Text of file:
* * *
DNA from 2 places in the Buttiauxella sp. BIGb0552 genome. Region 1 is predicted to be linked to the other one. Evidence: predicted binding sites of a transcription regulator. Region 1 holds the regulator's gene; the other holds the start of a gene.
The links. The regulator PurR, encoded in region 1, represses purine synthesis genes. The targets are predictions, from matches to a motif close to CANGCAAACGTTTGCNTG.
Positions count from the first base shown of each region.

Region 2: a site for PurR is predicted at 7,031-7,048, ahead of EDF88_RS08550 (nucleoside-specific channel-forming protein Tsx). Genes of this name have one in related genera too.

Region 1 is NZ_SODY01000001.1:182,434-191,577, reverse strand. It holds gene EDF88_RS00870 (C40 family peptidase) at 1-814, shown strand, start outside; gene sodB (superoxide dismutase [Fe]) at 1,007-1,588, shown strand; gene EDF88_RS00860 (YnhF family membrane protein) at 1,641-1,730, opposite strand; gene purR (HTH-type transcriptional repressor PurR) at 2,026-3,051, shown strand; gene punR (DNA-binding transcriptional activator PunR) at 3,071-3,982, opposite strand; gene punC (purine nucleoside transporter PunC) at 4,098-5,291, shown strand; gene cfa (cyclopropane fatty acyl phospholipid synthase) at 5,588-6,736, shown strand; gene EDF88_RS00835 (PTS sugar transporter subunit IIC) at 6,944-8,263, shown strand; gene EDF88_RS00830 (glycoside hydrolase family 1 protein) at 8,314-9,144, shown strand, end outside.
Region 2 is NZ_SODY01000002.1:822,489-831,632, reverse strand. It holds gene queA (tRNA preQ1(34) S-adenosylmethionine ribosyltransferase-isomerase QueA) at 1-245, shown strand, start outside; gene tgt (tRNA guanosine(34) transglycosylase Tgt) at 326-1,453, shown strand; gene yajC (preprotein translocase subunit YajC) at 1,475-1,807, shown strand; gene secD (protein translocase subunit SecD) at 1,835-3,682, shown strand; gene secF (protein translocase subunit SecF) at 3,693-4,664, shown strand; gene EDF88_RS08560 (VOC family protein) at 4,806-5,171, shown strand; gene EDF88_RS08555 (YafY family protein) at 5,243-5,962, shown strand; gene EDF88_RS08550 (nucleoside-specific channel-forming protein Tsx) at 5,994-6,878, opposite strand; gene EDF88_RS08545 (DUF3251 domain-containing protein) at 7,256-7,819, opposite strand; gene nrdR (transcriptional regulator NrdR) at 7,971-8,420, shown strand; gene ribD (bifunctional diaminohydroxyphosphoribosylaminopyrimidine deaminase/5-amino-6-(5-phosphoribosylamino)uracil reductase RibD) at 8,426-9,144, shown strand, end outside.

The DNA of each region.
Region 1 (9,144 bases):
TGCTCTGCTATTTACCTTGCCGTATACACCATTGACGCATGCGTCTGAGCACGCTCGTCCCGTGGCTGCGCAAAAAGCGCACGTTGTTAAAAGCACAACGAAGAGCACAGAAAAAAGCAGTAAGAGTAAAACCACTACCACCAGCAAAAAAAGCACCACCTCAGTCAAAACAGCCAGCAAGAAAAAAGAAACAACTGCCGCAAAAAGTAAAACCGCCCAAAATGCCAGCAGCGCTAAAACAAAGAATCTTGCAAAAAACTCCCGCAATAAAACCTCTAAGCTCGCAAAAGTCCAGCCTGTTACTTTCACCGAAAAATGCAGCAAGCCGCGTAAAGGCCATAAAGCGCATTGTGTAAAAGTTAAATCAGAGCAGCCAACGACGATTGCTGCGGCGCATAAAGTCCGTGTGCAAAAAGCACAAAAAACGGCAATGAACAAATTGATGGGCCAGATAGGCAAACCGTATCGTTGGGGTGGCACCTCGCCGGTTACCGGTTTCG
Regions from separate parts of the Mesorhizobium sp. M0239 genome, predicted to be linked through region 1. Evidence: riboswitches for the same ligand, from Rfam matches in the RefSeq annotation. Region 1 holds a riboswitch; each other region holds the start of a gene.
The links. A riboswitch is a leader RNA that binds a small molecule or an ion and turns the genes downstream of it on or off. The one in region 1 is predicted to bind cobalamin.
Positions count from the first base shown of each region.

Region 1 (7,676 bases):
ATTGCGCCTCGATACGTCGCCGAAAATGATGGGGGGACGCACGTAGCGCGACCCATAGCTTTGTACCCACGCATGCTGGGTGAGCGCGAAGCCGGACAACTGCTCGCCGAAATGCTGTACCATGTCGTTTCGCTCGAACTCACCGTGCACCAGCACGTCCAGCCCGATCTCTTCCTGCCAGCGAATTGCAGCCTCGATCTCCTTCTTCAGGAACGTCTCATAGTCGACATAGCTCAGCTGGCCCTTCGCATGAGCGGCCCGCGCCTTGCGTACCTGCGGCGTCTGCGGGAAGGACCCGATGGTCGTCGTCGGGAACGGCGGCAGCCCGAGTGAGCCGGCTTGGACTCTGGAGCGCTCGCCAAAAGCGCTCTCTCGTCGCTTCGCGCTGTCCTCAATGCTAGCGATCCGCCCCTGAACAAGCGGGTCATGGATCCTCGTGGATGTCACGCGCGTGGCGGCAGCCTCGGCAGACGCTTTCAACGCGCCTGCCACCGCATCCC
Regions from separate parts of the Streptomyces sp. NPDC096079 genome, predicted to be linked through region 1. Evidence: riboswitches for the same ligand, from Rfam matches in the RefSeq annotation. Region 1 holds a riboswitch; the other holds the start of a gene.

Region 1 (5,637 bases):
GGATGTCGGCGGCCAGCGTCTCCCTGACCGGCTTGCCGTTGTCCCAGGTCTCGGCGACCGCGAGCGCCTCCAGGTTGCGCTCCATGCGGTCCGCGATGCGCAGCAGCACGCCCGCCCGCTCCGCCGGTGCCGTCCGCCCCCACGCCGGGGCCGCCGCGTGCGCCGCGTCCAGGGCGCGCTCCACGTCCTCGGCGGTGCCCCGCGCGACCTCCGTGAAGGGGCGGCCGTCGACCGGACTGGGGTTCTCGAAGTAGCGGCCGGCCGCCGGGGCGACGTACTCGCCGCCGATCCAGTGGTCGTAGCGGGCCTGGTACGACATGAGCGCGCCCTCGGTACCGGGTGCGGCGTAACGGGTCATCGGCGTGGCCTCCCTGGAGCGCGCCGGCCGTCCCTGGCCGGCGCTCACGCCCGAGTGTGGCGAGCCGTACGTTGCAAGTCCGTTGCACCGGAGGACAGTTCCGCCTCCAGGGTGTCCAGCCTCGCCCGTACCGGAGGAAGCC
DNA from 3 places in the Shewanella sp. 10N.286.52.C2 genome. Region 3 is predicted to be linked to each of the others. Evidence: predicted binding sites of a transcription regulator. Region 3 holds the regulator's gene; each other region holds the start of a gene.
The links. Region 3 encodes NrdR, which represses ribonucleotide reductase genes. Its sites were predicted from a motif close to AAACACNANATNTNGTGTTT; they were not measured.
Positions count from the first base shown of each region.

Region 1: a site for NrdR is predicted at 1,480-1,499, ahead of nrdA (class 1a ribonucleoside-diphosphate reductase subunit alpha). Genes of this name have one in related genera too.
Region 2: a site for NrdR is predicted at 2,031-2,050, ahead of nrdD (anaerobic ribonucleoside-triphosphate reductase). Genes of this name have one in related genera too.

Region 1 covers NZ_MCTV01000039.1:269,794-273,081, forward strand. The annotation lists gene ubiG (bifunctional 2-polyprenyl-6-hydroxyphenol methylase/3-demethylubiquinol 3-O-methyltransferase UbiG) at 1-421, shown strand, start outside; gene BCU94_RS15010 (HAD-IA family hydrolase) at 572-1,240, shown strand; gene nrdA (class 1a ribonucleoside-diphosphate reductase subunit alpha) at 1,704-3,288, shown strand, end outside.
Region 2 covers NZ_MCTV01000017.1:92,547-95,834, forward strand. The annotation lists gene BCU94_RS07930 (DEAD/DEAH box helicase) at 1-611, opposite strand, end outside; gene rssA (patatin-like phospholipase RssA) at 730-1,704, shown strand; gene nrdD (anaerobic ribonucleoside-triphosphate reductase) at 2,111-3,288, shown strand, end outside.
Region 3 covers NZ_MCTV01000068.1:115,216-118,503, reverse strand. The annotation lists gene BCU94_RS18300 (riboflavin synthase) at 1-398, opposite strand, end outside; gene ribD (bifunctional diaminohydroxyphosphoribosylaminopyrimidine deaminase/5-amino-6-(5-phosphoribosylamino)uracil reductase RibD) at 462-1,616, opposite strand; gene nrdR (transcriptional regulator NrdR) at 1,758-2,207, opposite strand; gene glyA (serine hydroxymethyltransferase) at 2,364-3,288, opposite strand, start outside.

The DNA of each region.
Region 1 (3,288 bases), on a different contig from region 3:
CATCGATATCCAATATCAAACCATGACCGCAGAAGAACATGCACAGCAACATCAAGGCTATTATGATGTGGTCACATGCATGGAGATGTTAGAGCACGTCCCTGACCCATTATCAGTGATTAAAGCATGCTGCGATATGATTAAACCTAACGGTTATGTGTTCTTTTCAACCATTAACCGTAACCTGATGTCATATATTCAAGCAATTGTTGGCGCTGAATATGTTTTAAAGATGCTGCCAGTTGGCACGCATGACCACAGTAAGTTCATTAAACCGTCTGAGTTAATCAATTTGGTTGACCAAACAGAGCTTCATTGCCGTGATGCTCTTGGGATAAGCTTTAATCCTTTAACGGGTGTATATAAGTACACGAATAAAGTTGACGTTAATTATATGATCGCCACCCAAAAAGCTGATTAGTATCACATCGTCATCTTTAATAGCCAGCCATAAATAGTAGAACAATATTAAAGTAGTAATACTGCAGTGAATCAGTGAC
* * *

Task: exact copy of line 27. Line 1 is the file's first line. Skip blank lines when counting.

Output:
Region 1 (3,288 bases), on a different contig from region 3: